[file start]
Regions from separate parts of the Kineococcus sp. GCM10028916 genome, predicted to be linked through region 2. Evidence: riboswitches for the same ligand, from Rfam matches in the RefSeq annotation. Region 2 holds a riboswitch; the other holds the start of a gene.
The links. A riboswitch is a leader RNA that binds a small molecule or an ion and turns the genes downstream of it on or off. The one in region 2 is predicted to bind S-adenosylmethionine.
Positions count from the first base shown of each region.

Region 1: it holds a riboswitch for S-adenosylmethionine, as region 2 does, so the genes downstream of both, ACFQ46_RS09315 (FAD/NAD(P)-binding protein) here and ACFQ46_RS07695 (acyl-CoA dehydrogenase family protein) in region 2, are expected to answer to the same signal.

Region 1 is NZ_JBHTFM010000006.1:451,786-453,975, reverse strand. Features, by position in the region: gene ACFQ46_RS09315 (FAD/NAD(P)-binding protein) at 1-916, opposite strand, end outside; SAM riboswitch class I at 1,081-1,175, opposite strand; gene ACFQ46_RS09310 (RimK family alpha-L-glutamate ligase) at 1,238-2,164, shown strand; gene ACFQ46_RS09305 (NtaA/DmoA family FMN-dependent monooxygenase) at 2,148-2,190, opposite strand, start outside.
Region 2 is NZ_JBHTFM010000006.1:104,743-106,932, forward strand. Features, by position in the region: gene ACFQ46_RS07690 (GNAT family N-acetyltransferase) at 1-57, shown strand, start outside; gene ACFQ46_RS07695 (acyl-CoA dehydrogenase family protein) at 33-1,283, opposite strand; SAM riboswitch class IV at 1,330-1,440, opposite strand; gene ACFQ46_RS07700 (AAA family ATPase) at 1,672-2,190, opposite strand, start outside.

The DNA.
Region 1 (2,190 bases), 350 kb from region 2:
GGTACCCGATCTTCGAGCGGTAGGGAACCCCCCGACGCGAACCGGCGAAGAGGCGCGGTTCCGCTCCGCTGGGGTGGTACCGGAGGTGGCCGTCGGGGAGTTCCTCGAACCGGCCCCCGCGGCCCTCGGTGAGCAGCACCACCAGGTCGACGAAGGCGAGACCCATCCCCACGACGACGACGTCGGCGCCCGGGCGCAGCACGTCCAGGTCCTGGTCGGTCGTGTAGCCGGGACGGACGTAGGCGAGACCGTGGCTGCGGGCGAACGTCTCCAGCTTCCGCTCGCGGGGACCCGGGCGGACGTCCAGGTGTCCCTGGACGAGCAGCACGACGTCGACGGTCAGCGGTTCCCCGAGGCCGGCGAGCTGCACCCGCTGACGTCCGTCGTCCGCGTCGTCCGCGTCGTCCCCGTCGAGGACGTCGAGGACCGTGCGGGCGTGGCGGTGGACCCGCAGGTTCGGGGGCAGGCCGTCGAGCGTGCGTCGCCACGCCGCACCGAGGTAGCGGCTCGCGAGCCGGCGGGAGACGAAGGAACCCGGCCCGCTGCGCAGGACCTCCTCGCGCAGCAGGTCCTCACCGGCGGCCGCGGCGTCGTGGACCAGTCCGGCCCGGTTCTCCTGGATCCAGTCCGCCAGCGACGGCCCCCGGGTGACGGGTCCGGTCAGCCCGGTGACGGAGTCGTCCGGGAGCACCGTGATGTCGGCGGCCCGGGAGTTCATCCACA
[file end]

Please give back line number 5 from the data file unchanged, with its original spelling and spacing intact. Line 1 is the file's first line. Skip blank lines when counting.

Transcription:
Region 1 is NZ_JBHTFM010000006.1:451,786-453,975, reverse strand. Features, by position in the region: gene ACFQ46_RS09315 (FAD/NAD(P)-binding protein) at 1-916, opposite strand, end outside; SAM riboswitch class I at 1,081-1,175, opposite strand; gene ACFQ46_RS09310 (RimK family alpha-L-glutamate ligase) at 1,238-2,164, shown strand; gene ACFQ46_RS09305 (NtaA/DmoA family FMN-dependent monooxygenase) at 2,148-2,190, opposite strand, start outside.